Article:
In the May/June issue of Atlantis Rising magazine, David Lewis writes about the newly-discovered ancient underwater cities of India. He says, “Finding the ruins of an ancient, submerged civilization raises more questions than it answers, causes more problems than it solves. How did the land and structures sink? What could have prompted such a large scale cataclysm? When did civilization on earth actually begin? What do we really know about the ancient past and human origins? And how does the establishment of science, so fixed in its doctrines, grapple with the potential demise of its most cherished presumptions?” In other words, these cities raise more questions than they answer.
The New York Times declared that airplane flight was impossible?shortly before the Wright Brothers had their first successful flight. They declared that Roswell consisted of crash test dummies being tossed from airplanes years after the event actually happened. (Although, to be fair, Maureen Dowd in her column doubted the absurd Air Force story that the editors had fallen for.) But now they?ve finally got it right: in an editorial on Thursday, April 18 by Terrence Joyce titled “The Heat Before the Cold,” they support the shifting ocean currents theory of climate change that was put forth by Whitley Strieber and Art Bell two years ago in their book “The Coming Global Superstorm”?a book that was totally ignored by the Times.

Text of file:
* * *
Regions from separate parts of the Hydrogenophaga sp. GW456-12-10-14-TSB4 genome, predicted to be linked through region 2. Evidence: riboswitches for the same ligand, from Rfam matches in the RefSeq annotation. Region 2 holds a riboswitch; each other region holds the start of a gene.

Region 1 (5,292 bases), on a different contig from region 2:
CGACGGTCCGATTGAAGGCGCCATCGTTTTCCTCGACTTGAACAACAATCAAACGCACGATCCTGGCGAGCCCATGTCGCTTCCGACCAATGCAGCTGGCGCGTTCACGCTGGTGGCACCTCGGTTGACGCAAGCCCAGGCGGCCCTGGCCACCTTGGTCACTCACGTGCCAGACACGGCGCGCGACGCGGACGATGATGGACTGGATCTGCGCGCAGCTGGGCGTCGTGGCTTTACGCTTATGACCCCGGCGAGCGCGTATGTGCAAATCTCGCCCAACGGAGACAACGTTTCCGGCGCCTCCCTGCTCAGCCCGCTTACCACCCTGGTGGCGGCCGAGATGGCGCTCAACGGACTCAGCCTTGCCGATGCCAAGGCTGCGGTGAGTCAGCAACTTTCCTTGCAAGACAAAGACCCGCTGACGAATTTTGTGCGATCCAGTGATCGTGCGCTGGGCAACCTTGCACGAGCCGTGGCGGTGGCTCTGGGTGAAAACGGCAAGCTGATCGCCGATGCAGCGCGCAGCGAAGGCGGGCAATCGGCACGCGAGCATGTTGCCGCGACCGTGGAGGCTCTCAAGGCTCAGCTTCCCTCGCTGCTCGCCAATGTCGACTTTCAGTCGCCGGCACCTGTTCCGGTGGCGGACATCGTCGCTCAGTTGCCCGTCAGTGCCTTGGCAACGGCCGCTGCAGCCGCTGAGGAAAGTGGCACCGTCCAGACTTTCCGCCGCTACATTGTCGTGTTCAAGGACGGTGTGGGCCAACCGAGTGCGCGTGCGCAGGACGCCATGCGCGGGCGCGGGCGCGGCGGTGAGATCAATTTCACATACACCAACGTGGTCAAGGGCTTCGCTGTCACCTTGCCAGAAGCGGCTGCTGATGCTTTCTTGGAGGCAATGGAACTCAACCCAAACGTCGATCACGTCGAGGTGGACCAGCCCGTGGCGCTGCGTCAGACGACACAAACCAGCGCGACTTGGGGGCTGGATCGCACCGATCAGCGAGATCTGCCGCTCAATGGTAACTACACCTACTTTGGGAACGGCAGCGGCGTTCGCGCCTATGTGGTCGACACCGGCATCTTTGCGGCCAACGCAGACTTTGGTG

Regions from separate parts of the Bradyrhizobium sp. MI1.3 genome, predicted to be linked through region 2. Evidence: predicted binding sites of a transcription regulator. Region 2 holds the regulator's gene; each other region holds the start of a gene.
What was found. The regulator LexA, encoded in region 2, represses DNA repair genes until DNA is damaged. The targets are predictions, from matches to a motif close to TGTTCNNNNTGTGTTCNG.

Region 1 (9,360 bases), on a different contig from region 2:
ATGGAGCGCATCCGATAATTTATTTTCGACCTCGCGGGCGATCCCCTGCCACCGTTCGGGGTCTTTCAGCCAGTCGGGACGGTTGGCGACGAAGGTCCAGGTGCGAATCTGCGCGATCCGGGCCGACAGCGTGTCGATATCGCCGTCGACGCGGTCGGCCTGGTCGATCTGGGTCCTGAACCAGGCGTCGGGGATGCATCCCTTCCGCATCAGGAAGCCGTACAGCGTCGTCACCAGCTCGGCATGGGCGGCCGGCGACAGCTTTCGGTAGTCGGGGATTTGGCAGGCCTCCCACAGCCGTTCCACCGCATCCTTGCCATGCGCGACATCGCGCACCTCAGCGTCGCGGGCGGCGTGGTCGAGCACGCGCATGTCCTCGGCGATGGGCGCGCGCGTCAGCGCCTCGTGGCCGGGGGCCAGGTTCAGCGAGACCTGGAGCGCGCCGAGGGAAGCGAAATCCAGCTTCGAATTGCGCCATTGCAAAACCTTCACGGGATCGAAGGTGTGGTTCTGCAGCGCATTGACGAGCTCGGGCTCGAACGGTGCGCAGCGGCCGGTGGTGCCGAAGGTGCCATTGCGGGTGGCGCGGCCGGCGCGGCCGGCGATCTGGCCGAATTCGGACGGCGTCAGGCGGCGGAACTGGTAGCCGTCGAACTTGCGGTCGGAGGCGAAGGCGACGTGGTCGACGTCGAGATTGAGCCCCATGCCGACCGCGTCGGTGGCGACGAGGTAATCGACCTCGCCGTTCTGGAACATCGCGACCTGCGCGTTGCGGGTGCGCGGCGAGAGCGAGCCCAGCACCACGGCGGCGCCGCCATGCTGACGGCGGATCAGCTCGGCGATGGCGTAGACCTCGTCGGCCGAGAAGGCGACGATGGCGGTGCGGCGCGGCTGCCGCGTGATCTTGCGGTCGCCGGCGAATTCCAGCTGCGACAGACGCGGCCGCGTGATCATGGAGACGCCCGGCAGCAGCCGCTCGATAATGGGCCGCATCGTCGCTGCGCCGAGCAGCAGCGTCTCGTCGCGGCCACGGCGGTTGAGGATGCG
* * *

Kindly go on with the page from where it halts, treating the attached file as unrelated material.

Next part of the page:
The five planets visible to the naked eye?Mercury, Venus, Mars, Jupiter and Saturn?will line up in the sky, beginning April 20. Astronomers say this rare arrangement may not be seen again for a century. A similar arrangement of planets happened two years ago but was not visible from Earth because of the position of the Sun. The five planets will be visible without a telescope.
This will be a planet watching opportunity that will not be repeated for 100 years. Similar groupings will occur in September 2040 and July 2060, but the planets will not be as close together or as visible to the naked eye.
A disabled Nigerian boy who was adopted and raised by chimpanzees for 18 months is now in a children?s home. He has been named Bello by the nursing staff. He was brought to them six years ago by hunters after being found with a chimpanzee family in a nearby forest.
They think he was about two years old when he was discovered. Bello is probably the son of nomadic ethnic Fulani people who travel through the region, says Abba Isa Muhammad, the home?s child welfare officer.